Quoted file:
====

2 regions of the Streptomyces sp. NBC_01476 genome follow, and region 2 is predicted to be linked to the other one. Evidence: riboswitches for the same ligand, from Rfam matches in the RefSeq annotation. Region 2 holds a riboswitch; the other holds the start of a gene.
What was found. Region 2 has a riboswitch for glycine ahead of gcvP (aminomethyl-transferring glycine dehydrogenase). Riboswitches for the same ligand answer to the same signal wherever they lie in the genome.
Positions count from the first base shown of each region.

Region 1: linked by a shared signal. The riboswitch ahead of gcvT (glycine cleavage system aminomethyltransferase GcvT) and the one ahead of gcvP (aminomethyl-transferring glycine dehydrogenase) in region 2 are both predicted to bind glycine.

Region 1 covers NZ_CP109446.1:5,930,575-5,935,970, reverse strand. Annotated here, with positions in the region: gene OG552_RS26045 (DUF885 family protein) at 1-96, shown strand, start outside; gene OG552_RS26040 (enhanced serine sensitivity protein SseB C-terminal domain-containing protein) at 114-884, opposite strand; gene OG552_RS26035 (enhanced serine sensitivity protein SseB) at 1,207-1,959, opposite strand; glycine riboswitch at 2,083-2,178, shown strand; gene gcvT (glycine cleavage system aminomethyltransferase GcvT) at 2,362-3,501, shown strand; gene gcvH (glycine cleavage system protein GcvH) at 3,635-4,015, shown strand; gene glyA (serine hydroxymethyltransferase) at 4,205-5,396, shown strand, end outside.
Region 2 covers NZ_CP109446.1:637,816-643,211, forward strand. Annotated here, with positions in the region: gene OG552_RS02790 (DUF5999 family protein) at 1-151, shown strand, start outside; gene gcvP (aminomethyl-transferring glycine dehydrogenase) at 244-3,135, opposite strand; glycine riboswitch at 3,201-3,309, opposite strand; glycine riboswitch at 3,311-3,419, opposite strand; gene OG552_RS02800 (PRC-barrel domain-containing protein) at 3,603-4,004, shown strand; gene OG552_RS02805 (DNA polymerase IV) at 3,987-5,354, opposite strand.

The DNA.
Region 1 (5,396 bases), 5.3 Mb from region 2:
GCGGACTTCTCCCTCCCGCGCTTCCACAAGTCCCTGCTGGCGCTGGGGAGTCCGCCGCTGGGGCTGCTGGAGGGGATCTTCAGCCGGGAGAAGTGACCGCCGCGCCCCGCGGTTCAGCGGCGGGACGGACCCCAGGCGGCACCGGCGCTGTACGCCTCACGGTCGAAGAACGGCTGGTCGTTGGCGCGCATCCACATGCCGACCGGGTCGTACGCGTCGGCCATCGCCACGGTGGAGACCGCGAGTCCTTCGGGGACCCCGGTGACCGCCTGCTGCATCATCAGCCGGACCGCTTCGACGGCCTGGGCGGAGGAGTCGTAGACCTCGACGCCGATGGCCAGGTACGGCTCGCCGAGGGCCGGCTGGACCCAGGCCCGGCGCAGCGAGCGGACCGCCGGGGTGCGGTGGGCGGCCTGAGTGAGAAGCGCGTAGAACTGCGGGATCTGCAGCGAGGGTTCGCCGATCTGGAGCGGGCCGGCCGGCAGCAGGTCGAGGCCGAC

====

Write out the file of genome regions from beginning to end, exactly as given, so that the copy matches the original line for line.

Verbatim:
2 regions of the Streptomyces sp. NBC_01476 genome follow, and region 2 is predicted to be linked to the other one. Evidence: riboswitches for the same ligand, from Rfam matches in the RefSeq annotation. Region 2 holds a riboswitch; the other holds the start of a gene.
What was found. Region 2 has a riboswitch for glycine ahead of gcvP (aminomethyl-transferring glycine dehydrogenase). Riboswitches for the same ligand answer to the same signal wherever they lie in the genome.
Positions count from the first base shown of each region.

Region 1: linked by a shared signal. The riboswitch ahead of gcvT (glycine cleavage system aminomethyltransferase GcvT) and the one ahead of gcvP (aminomethyl-transferring glycine dehydrogenase) in region 2 are both predicted to bind glycine.

Region 1 covers NZ_CP109446.1:5,930,575-5,935,970, reverse strand. Annotated here, with positions in the region: gene OG552_RS26045 (DUF885 family protein) at 1-96, shown strand, start outside; gene OG552_RS26040 (enhanced serine sensitivity protein SseB C-terminal domain-containing protein) at 114-884, opposite strand; gene OG552_RS26035 (enhanced serine sensitivity protein SseB) at 1,207-1,959, opposite strand; glycine riboswitch at 2,083-2,178, shown strand; gene gcvT (glycine cleavage system aminomethyltransferase GcvT) at 2,362-3,501, shown strand; gene gcvH (glycine cleavage system protein GcvH) at 3,635-4,015, shown strand; gene glyA (serine hydroxymethyltransferase) at 4,205-5,396, shown strand, end outside.
Region 2 covers NZ_CP109446.1:637,816-643,211, forward strand. Annotated here, with positions in the region: gene OG552_RS02790 (DUF5999 family protein) at 1-151, shown strand, start outside; gene gcvP (aminomethyl-transferring glycine dehydrogenase) at 244-3,135, opposite strand; glycine riboswitch at 3,201-3,309, opposite strand; glycine riboswitch at 3,311-3,419, opposite strand; gene OG552_RS02800 (PRC-barrel domain-containing protein) at 3,603-4,004, shown strand; gene OG552_RS02805 (DNA polymerase IV) at 3,987-5,354, opposite strand.

The DNA.
Region 1 (5,396 bases), 5.3 Mb from region 2:
GCGGACTTCTCCCTCCCGCGCTTCCACAAGTCCCTGCTGGCGCTGGGGAGTCCGCCGCTGGGGCTGCTGGAGGGGATCTTCAGCCGGGAGAAGTGACCGCCGCGCCCCGCGGTTCAGCGGCGGGACGGACCCCAGGCGGCACCGGCGCTGTACGCCTCACGGTCGAAGAACGGCTGGTCGTTGGCGCGCATCCACATGCCGACCGGGTCGTACGCGTCGGCCATCGCCACGGTGGAGACCGCGAGTCCTTCGGGGACCCCGGTGACCGCCTGCTGCATCATCAGCCGGACCGCTTCGACGGCCTGGGCGGAGGAGTCGTAGACCTCGACGCCGATGGCCAGGTACGGCTCGCCGAGGGCCGGCTGGACCCAGGCCCGGCGCAGCGAGCGGACCGCCGGGGTGCGGTGGGCGGCCTGAGTGAGAAGCGCGTAGAACTGCGGGATCTGCAGCGAGGGTTCGCCGATCTGGAGCGGGCCGGCCGGCAGCAGGTCGAGGCCGAC